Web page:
Paul Keating


Paul Keating
PaulKeating1993.jpg
Keating in 1993
24th Prime Minister of Australia
In office
20 December 1991 – 11 March 1996
MonarchElizabeth II
Governor-GeneralBill Hayden
Sir William Deane
DeputyBrian Howe
Kim Beazley
Preceded byBob Hawke
Succeeded byJohn Howard
7th Deputy Prime Minister of Australia
In office
4 April 1990 – 3 June 1991
Prime MinisterBob Hawke
Preceded byLionel Bowen
Succeeded byBrian Howe
Treasurer of Australia
In office
11 March 1983 – 3 June 1991
Prime MinisterBob Hawke
Preceded byJohn Howard
Succeeded byJohn Kerin
Leader of the Labor Party
In office
19 December 1991 – 19 March 1996
DeputyBrian Howe
Kim Beazley
Preceded byBob Hawke
Succeeded byKim Beazley
Deputy Leader of the Labor Party
In office
4 April 1990 – 3 June 1991
LeaderBob Hawke
Preceded byLionel Bowen
Succeeded byBrian Howe
Minister for Northern Australia
In office
21 October 1975 – 11 November 1975
Prime MinisterGough Whitlam
Preceded byRex Patterson
Succeeded byIan Sinclair
Member of the Australian Parliament
for Blaxland
In office
25 October 1969 – 23 April 1996
Preceded byJim Harrison
Succeeded byMichael Hatton
Personal details
Born
Paul John Keating

(1944-01-18) 18 January 1944 (age 75)
Darlinghurst, New South Wales, Australia
Political partyLabor
Spouse(s)
Annita van Iersel
(m. 1976; div. 2008)
Domestic partnerJulieanne Newbould (since 1998)
Children4
ResidencePotts Point, New South Wales, Australia
EducationDe La Salle Catholic College
Belmore Technical College
ProfessionTrade unionist
Politician

Paul John Keating (born 18 January 1944) is an Australian politician who served as the 24th Prime Minister of Australia and the Leader of the Labor Party from 1991 to 1996. He had previously served as Treasurer in the Hawke Government from 1983 to 1991.

Keating was born in Sydney and left school at the age of 14. He joined the Labor Party at a young age, serving a term as state president of Young Labor and working as a research assistant for a trade union. Keating was elected to the House of Representatives at the age of 25, winning the Division of Blaxland at the 1969 election. He briefly served as Minister for Northern Australia in the dying days of the Whitlam Government. After Labor lost power in 1975, Keating held increasingly senior portfolios in the Shadow Cabinets of Whitlam and Bill Hayden. During this time he came to be seen as the leader of the Labor Right faction, and developed a reputation as a talented parliamentary performer.

After the Labor landslide at the 1983 election, Keating was appointed Treasurer by Prime Minister Bob Hawke. He became one of the most influential figures in the Government, overseeing the introduction of a large number of reforms intended to liberalise and strengthen the Australian economy. These included the Prices and Incomes Accord, the float of the Australian dollar, the elimination of tariffs, the deregulation of the financial sector, and reform of the taxation system (including the introduction of capital gains tax, fringe benefits tax, and dividend imputation). After an initially close partnership, leadership tensions began to increase between Hawke and Keating, culminating in a secret agreement that Hawke would eventually retire in Keating's favour. Keating became Deputy Prime Minister in 1990, but in June 1991 he unsuccessfully challenged for the leadership, believing that Hawke had reneged on their earlier agreement. He resigned as Treasurer, but mounted a second successful challenge six months later.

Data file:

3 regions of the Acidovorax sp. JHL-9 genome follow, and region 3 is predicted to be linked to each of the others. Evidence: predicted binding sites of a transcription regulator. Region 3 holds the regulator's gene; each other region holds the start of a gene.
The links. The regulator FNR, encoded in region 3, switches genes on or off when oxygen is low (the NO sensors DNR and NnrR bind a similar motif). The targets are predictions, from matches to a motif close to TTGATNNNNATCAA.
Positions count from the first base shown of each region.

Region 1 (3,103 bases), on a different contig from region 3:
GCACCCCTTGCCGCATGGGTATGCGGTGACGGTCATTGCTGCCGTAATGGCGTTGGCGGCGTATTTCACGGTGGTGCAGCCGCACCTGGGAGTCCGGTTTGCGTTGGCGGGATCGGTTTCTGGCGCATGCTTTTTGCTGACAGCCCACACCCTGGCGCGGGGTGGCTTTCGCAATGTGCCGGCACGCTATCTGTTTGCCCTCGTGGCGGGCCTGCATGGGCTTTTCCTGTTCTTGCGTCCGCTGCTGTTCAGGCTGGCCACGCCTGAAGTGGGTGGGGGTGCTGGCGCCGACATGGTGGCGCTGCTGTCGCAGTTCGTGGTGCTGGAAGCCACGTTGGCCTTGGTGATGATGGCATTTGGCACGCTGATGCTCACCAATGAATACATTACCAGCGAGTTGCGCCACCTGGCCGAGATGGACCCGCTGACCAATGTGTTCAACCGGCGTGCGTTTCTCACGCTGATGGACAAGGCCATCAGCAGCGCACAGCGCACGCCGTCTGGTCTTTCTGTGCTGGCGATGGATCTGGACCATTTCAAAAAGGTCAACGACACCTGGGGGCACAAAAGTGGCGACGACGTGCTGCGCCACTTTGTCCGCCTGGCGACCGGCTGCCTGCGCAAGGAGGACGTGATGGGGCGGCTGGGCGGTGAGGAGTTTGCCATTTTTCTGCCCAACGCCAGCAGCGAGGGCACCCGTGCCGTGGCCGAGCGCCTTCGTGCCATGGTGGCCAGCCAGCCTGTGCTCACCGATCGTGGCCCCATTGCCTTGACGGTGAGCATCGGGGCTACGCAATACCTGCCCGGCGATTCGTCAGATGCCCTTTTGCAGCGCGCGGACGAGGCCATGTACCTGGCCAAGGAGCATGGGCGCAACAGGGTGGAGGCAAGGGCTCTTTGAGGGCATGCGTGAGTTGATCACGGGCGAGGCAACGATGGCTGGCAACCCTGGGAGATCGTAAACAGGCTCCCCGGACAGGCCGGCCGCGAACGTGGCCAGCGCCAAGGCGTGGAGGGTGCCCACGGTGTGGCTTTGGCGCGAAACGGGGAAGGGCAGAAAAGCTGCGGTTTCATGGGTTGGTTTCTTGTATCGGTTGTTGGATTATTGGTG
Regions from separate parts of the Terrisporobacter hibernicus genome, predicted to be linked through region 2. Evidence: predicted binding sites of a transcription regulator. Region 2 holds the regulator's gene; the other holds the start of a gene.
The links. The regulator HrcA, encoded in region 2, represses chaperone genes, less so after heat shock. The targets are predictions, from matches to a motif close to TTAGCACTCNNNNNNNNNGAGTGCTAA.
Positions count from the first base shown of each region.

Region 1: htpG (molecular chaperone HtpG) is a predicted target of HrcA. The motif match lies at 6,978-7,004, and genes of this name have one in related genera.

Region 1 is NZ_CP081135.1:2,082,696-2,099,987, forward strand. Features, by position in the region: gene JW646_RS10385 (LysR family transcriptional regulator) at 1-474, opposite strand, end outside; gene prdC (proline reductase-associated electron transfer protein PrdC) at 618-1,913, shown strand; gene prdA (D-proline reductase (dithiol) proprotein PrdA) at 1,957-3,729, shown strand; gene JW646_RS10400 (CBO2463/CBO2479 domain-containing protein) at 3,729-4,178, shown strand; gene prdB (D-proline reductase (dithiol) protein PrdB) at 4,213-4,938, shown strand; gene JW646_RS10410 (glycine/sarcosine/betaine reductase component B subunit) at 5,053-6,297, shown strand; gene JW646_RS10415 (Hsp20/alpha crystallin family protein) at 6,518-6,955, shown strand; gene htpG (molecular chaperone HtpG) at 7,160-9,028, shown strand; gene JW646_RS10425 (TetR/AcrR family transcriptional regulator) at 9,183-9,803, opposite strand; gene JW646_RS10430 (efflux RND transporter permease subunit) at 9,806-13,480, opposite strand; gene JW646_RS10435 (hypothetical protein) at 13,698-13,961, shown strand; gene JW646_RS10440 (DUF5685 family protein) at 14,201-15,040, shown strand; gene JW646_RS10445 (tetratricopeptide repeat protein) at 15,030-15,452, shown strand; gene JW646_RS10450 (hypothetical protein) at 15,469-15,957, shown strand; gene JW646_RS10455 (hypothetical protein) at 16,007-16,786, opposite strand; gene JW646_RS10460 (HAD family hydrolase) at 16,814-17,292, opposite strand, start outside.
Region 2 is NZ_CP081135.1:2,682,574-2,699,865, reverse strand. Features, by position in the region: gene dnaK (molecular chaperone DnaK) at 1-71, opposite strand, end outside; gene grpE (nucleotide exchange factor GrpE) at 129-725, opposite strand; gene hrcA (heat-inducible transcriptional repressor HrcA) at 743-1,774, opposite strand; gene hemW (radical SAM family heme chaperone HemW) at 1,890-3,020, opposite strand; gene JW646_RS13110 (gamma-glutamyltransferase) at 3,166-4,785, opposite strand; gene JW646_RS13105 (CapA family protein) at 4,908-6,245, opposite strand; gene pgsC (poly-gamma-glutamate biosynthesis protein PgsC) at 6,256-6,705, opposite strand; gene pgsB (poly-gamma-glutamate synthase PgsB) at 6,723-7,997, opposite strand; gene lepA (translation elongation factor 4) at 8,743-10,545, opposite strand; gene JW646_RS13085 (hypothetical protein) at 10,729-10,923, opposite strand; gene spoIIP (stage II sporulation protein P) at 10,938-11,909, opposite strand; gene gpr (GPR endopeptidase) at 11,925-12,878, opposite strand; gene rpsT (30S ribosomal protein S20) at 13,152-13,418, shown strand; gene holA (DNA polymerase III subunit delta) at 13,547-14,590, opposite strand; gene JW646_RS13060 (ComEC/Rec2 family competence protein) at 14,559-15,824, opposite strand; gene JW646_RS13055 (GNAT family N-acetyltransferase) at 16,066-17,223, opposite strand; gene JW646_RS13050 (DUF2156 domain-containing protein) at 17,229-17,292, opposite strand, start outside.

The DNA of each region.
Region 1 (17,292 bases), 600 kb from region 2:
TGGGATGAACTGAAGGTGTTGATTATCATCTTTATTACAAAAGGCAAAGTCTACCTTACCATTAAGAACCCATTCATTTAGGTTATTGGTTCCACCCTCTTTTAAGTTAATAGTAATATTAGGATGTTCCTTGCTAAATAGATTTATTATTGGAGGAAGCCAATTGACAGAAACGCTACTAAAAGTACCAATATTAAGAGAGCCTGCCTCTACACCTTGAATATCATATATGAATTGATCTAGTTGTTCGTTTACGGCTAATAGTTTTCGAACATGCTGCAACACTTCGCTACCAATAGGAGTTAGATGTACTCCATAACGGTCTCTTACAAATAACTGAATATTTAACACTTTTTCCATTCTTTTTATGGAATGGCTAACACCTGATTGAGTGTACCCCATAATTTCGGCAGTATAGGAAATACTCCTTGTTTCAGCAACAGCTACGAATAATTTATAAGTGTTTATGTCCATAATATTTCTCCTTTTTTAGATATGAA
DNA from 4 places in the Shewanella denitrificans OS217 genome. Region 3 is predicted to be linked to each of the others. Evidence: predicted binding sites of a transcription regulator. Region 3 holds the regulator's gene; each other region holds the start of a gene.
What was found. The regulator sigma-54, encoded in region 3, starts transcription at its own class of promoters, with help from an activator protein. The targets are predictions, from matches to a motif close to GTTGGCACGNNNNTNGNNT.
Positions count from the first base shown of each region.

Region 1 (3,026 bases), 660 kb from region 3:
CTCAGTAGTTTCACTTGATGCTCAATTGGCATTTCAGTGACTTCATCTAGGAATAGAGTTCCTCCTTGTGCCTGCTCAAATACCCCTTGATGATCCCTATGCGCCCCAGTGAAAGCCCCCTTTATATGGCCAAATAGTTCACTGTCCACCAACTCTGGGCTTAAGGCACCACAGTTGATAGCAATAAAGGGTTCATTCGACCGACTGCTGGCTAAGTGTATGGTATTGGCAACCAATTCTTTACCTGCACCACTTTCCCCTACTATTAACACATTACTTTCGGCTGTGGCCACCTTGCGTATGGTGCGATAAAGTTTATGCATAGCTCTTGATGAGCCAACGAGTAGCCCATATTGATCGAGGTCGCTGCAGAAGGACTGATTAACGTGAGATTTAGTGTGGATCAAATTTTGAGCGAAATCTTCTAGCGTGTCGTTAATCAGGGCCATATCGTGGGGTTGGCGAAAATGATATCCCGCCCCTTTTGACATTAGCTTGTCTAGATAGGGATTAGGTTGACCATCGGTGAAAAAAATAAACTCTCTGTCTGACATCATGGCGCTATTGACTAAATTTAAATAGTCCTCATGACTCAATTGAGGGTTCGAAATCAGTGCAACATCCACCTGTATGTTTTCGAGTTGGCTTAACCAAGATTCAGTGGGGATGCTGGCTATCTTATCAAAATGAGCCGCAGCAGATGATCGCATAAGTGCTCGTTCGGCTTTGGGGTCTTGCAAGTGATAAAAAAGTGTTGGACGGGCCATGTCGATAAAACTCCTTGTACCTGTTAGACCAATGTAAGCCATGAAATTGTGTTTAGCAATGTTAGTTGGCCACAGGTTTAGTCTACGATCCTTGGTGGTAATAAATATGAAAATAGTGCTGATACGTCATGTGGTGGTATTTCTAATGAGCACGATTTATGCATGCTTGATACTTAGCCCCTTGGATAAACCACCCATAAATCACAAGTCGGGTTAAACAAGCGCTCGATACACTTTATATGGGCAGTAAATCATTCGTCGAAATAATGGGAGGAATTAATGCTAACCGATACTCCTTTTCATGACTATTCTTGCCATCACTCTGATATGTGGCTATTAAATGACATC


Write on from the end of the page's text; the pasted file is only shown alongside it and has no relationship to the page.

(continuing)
Keating became Prime Minister following the early 1990s recession, which as Treasurer he had famously described as "the recession we had to have". After a long run of poor polling, Labor was widely expected to lose the 1993 election, but Keating fought a strong campaign and managed to instead increase its majority. The Keating Government introduced compulsory superannuation, created an infrastructure development program, privatised Qantas and the Commonwealth Bank, and helped make republicanism and indigenous rights the subject of national debates, establishing the Republic Advisory Committee and enshrining native title in statute law.

At the 1996 election, Labor suffered a landslide defeat to the Liberal–National Coalition. He retired from Parliament shortly after the election, but has remained active as a political commentator, whilst maintaining broad business interests. Since leaving office, Keating has received consistent praise for his role in modernising the economy as Treasurer, while valuations of his time as Prime Minister being more mixed.

Early life and education

Keating was born at St Margaret's Hospital in Darlinghurst, Sydney, New South Wales, on 18 January 1944.[1] He was the first of four children born to Minnie (née Chapman) and Matthew John Keating. His father worked as a boilermaker for the New South Wales Government Railways.[2] All of Keating's grandparents were born in Australia. On his father's side, he was descended from Irish immigrants born in Galway, Roscommon, and Tipperary.[3] On his mother's side, he was of mixed English and Irish descent. His maternal grandfather Fred Chapman was the son of two convicts, John Chapman and Sarah Gallagher, who had been transported for theft in the 1830s.[4]

Keating grew up in Bankstown, a working-class suburb in western Sydney. His siblings include Anne Keating, a company director and businesswoman. Leaving De La Salle College—now known as LaSalle Catholic College—at the age of 14, Keating left high school[5] and decided not to pursue higher education, and instead worked as a pay clerk at the Sydney County Council (the city's electricity distributor). He then worked as research assistant for a trade union, having joined the Labor Party as soon as he was eligible. In 1966, he became president of NSW Young Labor.[6] In the 1960s, Keating also managed a rock band, "The Ramrods".[7]